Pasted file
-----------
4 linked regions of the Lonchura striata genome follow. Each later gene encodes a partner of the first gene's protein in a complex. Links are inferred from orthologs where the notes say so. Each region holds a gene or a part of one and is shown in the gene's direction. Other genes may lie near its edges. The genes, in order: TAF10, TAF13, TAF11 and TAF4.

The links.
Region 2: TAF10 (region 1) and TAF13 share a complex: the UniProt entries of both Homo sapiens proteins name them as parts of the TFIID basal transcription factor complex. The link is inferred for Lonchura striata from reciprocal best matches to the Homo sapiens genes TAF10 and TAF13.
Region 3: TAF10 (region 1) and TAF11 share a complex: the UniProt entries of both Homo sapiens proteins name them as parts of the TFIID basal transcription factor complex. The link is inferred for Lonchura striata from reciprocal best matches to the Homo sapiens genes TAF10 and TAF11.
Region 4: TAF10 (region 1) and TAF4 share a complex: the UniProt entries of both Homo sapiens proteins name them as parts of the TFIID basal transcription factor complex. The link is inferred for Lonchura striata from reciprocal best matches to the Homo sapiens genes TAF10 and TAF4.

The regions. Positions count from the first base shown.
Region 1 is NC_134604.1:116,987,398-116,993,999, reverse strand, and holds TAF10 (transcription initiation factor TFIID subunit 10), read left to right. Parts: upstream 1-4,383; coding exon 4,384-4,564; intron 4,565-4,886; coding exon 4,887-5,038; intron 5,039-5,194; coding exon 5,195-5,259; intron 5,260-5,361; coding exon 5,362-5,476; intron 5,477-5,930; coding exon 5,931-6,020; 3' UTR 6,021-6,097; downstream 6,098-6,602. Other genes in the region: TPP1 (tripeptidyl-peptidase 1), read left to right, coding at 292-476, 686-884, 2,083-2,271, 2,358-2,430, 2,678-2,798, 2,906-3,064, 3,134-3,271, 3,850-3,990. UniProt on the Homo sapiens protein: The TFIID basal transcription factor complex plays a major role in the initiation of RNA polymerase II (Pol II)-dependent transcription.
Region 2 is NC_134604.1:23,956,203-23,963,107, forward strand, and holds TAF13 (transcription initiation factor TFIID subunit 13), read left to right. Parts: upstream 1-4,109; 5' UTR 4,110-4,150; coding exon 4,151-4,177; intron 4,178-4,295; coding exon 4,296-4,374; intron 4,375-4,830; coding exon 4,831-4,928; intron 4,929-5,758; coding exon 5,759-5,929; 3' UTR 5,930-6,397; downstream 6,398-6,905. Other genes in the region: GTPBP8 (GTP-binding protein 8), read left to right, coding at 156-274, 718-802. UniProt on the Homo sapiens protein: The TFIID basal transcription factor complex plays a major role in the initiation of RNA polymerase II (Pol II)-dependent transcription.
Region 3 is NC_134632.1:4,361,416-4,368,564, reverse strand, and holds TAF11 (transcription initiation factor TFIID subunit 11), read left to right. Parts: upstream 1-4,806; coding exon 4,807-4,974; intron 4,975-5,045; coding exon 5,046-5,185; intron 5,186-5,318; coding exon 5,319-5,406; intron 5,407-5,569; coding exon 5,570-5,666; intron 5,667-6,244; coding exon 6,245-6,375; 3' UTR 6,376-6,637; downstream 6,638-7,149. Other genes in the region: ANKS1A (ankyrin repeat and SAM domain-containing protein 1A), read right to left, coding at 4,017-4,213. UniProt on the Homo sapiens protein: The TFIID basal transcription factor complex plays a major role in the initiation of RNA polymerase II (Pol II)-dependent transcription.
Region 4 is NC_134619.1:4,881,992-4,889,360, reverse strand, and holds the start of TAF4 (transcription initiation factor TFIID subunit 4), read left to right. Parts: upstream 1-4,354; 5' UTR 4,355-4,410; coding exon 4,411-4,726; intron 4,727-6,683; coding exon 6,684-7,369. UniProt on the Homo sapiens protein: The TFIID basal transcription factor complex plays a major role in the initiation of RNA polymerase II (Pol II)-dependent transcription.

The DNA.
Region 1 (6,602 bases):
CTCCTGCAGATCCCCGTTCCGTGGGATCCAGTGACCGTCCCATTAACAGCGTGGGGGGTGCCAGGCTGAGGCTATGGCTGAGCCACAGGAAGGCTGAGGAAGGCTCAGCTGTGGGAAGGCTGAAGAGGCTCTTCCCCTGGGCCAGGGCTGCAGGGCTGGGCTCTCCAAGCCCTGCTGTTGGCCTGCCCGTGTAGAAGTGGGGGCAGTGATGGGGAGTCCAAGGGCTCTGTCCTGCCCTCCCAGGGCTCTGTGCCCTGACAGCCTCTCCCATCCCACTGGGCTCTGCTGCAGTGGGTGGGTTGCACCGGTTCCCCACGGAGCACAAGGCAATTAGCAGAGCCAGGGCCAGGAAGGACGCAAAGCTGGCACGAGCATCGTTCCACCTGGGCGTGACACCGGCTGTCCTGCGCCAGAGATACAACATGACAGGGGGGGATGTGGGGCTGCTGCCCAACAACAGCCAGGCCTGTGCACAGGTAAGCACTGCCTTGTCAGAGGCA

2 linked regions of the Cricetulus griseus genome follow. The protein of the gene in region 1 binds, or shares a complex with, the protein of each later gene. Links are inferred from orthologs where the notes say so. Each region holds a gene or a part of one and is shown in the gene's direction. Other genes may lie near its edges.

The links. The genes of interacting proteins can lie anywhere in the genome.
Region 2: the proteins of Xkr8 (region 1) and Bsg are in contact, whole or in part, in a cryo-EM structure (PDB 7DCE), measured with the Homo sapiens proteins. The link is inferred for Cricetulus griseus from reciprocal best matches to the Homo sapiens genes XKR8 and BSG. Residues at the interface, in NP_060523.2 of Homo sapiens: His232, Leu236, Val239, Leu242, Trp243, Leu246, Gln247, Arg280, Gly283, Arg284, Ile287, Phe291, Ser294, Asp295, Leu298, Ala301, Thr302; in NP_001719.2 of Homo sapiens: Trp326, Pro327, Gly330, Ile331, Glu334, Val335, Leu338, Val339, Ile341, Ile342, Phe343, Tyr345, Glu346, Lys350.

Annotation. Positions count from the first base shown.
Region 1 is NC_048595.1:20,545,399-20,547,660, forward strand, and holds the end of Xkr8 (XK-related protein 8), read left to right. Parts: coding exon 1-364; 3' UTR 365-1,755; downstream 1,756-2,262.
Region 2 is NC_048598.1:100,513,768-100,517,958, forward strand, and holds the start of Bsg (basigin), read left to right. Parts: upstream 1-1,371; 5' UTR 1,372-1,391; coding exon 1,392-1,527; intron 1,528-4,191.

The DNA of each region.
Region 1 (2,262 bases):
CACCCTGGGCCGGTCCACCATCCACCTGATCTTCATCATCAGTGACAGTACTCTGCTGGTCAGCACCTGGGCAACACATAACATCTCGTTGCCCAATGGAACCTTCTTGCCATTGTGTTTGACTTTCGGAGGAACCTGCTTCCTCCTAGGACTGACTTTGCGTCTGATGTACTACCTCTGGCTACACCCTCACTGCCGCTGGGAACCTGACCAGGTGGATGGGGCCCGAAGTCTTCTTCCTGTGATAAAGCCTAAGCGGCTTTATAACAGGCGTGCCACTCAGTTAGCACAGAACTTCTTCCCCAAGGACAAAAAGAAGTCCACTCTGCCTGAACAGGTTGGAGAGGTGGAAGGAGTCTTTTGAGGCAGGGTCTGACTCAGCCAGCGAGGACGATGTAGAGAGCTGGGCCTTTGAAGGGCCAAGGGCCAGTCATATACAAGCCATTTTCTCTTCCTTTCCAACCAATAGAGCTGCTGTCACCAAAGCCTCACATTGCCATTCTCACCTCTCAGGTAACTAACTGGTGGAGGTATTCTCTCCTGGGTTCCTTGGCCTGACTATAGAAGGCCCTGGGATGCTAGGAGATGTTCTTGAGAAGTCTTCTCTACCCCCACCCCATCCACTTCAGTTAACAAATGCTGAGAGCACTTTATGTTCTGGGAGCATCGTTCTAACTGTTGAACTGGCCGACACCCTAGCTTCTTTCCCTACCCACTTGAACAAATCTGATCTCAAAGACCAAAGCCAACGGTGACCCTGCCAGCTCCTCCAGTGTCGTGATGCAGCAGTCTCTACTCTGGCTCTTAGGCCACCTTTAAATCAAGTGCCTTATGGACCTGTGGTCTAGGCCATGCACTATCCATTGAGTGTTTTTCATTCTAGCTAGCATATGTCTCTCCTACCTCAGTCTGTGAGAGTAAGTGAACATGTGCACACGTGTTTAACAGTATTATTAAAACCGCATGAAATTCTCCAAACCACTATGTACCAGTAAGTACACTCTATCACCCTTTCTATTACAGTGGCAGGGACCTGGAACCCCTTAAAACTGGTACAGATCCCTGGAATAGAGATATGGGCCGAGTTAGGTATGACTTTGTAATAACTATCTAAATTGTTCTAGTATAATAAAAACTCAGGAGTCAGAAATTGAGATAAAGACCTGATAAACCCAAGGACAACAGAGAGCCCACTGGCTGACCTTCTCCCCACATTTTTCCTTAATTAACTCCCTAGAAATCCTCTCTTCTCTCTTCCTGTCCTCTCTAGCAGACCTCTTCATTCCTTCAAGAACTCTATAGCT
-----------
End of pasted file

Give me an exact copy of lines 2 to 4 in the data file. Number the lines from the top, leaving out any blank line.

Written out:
The links.
Region 2: TAF10 (region 1) and TAF13 share a complex: the UniProt entries of both Homo sapiens proteins name them as parts of the TFIID basal transcription factor complex. The link is inferred for Lonchura striata from reciprocal best matches to the Homo sapiens genes TAF10 and TAF13.
Region 3: TAF10 (region 1) and TAF11 share a complex: the UniProt entries of both Homo sapiens proteins name them as parts of the TFIID basal transcription factor complex. The link is inferred for Lonchura striata from reciprocal best matches to the Homo sapiens genes TAF10 and TAF11.